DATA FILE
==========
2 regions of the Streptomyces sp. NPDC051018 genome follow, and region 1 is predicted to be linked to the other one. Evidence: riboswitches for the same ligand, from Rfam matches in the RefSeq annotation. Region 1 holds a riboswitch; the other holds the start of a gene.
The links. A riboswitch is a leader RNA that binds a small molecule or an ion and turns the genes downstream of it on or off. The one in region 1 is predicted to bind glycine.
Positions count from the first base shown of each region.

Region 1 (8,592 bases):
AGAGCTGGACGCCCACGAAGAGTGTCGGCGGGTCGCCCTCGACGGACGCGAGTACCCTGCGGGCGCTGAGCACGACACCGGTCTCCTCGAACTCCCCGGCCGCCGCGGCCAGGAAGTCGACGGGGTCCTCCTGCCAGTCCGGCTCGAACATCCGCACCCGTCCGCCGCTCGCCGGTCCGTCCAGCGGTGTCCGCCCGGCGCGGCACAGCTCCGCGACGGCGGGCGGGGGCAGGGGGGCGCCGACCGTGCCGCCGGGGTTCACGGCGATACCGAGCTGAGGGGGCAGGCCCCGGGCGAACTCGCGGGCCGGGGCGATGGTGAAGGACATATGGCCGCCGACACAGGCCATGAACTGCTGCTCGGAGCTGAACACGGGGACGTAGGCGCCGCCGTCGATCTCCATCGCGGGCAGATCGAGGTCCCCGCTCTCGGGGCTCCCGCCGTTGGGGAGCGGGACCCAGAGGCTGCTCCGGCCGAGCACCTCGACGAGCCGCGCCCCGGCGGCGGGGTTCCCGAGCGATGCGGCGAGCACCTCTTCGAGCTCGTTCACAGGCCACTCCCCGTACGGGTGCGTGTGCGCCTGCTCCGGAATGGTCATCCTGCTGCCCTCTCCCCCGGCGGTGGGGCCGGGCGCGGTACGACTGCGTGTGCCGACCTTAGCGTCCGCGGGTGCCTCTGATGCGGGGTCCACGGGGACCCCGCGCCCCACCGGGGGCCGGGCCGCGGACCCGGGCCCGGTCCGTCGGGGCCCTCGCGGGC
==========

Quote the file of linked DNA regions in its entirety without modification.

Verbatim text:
2 regions of the Streptomyces sp. NPDC051018 genome follow, and region 1 is predicted to be linked to the other one. Evidence: riboswitches for the same ligand, from Rfam matches in the RefSeq annotation. Region 1 holds a riboswitch; the other holds the start of a gene.
The links. A riboswitch is a leader RNA that binds a small molecule or an ion and turns the genes downstream of it on or off. The one in region 1 is predicted to bind glycine.
Positions count from the first base shown of each region.

Region 1 (8,592 bases):
AGAGCTGGACGCCCACGAAGAGTGTCGGCGGGTCGCCCTCGACGGACGCGAGTACCCTGCGGGCGCTGAGCACGACACCGGTCTCCTCGAACTCCCCGGCCGCCGCGGCCAGGAAGTCGACGGGGTCCTCCTGCCAGTCCGGCTCGAACATCCGCACCCGTCCGCCGCTCGCCGGTCCGTCCAGCGGTGTCCGCCCGGCGCGGCACAGCTCCGCGACGGCGGGCGGGGGCAGGGGGGCGCCGACCGTGCCGCCGGGGTTCACGGCGATACCGAGCTGAGGGGGCAGGCCCCGGGCGAACTCGCGGGCCGGGGCGATGGTGAAGGACATATGGCCGCCGACACAGGCCATGAACTGCTGCTCGGAGCTGAACACGGGGACGTAGGCGCCGCCGTCGATCTCCATCGCGGGCAGATCGAGGTCCCCGCTCTCGGGGCTCCCGCCGTTGGGGAGCGGGACCCAGAGGCTGCTCCGGCCGAGCACCTCGACGAGCCGCGCCCCGGCGGCGGGGTTCCCGAGCGATGCGGCGAGCACCTCTTCGAGCTCGTTCACAGGCCACTCCCCGTACGGGTGCGTGTGCGCCTGCTCCGGAATGGTCATCCTGCTGCCCTCTCCCCCGGCGGTGGGGCCGGGCGCGGTACGACTGCGTGTGCCGACCTTAGCGTCCGCGGGTGCCTCTGATGCGGGGTCCACGGGGACCCCGCGCCCCACCGGGGGCCGGGCCGCGGACCCGGGCCCGGTCCGTCGGGGCCCTCGCGGGC